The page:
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Tres Islas

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Tres Islas

Tres Islas (Spanish for "Three Islands") is a small pre-Columbian Maya archaeological site 20 kilometres (12 mi) north of Cancuen in Petén Department, northern Guatemala. The site has been dated to the Late Preclassic (c.400 BC - 250 AD) and Late Classic (c.600-900 AD) periods of Mesoamerican chronology. The main feature of the site is a group of three Maya stelae and an altar, arranged in a way that mimics an E-Group Maya astronomical complex.

Tres Islas is one of only a few Maya cities that erected dated monuments in the Early Classic period (c. AD 250 - 600).[1]


Tres Islas is situated on the west bank of the Pasión River in the municipality of Sayaxché in Guatemala's northern department of Petén.[2] It is approximately 20 kilometres (12 mi) west of the ruins of Machaquila and about the same distance north of Cancuén.[3] It is about 20 kilometres (12 mi) south of Seibal.[4]


The early presence of the Emblem glyph that was later associated with the Late Classic Cancuen-Machaquila kingdom indicates that Tres Islas was the Early Classic capital of the kingdom, with its functions as a capital city later being transferred to Cancuen.[3] This period, represented by the sculpted monuments, was a time when the great metropolis of Teotihuacan in the Valley of Mexico was exerting a strong influence across the Maya region.[5]


Map of Petén, showing the location of Tres Islas with relation to other archaeological sites in the department. Click to enlarge.

Although both Teobert Maler and Sylvanus Morley visited the nearby sites of Cancuen and La Reforma III in the early years of the 20th century, neither of them explored Tres Islas, a few kilometers upriver from La Reforma III. Maler's 1905 map mentions Tres Islas, but places it on the wrong side of the river.[6] Ian Graham visited Tres Islas in 1965, 1966 and 1970 and reported three fallen Maya stelae.[7] In 2003, the Cancuen Project initiated archaeological exploration of the site.[6] Preliminary investigations in the area of Tres Islas and Cancuen revealed evidence of inhabitation from the Late Preclassic period (c.400 BC - 250 AD) through to the Late Classic (c.600-900 AD).[8]


The site consists of a group of 3 stelae and an altar 200 metres (660 ft) north of three small structures, each 1.5 metres (4.9 ft) high. These two groups are located on the edge of a scarp overlooking the Pasión River.[8]

The low platform supporting the three stelae measures 8.5 by 5 metres (28 by 16 ft) (north-south by east-west).[4]


The three stelae were aligned in a north-south row, facing to the west. The stelae originally stood on a long, low platform bordered with worked stone. An altar was placed directly west of the central stela. The arrangement of the stelae and altar precisely mimics the orientation and relationships of the E-Group astronomical complex at Uaxactun, suggesting that the monument group served a similar purpose. The siting of the stela-altar complex on the edge of an east-facing scarp offers a perfect location for observing the sunrise. Ceramic finds from the southern portion of the stela platform have been dated to the Late Preclassic and the Late Classic periods.[9]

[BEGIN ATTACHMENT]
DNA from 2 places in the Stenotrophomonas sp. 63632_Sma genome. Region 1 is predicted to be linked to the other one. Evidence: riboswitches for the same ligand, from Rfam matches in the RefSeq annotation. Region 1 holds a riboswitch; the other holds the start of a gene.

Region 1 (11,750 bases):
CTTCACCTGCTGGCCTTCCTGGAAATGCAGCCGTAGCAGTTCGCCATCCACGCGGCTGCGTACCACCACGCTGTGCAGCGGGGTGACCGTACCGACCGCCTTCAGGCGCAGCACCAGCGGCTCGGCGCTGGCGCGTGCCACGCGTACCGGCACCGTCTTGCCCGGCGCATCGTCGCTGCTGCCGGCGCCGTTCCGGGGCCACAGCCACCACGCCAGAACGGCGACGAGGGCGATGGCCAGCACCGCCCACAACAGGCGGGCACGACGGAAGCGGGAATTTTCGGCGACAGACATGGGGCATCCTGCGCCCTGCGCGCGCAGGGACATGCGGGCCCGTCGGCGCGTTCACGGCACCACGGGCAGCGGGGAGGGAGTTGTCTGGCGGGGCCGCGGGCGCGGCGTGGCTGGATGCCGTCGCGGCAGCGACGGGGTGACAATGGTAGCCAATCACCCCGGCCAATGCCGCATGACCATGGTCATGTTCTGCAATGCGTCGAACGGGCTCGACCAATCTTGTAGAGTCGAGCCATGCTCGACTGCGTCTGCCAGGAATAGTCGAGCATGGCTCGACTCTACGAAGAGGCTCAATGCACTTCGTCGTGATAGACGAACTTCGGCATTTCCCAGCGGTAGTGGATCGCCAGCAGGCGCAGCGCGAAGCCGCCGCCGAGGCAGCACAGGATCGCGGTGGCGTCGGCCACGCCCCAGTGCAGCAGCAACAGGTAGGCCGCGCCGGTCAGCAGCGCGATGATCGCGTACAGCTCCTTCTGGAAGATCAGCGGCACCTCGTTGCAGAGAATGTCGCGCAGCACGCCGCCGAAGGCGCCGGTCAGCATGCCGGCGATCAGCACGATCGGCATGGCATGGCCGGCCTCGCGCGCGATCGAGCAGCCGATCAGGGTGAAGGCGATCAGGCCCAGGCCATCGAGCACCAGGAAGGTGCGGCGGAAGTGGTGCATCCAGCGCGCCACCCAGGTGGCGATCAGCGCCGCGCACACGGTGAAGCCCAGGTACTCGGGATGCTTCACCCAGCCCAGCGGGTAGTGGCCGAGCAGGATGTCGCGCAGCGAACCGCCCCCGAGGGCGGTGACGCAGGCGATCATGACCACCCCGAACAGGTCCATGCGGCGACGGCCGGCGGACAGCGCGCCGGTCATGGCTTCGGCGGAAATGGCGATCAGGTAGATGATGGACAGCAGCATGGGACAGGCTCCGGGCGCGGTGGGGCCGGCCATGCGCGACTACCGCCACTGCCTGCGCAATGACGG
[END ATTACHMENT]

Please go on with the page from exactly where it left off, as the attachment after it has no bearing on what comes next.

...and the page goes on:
The combined hieroglyphic texts of the three stelae contain 137 glyphs and 12 Maya calendrical dates.[10] All three stelae were dedicated in AD 475, although they refer to events in AD 400 and 416.[3]

Stela 1 is badly damaged. Fragments of the monument were excavated in 2003 and were moved to the town of Santa Elena.[11]

Stela 2 is the central stela of the three.[9] It was associated with an offering consisting of two ceramic vessels placed rim to rim; these contained 9 jade figurines including representations of shells, a tortoise and a human head in profile, as well as pieces of coral and shells that included a cowry. Also found were nine obsidian cores and over 300 pieces of worked flint.[8]

Stela 3 is the smallest of the three stelae. It is broken diagonally in two fragments. The stela depicts a personage dressed in the war-garb of Teotihuacan and bearing three feathered darts in his left hand. The figure wears an elaborate feathered headdress with cheek guards, and a fan-shaped tail piece formed of feathers and the tails of three coyotes. The image of the warrior is very similar to the portrait of Tikal king Yax Nuun Ayiin I as depicted on Stela 31 of that city.[10] Above the figure there is the image of a flying bird of a type commonly found on the monuments of the Pacific Coast, and the figure stands upon an image of a Scarlet Macaw, believed to be an identifying symbol of Tres Islas. The text of the stela is badly eroded, consisting of an introductory glyph and two columns of eight glyphs. The date recorded on the stela appears to equate to a date in AD 400.[12]


  1. ^ Belli 2001.
  2. ^ Tomasic and Fahsen 2004, pp.794-795.
  3. ^ a b c Tomasic et al 2005, p.389.
  4. ^ a b Barrios and Quintanilla 2008, p.214.
  5. ^ Barrios and Quintanilla 2008, p.215.
  6. ^ a b Tomasic and Fahsen 2004, p.794.
  7. ^ Tomasic and Fahsen 2004, pp.794, 796.
  8. ^ a b c Tomasic and Fahsen 2004, p.796.
  9. ^ a b Tomasic and Fahsen 2004, p.798.
  10. ^ a b Tomasic and Fahsen 2004, p.800.
  11. ^ Tomasic et al 2005, p.391.
  12. ^ Tomasic and Fahsen 2004, p.802.


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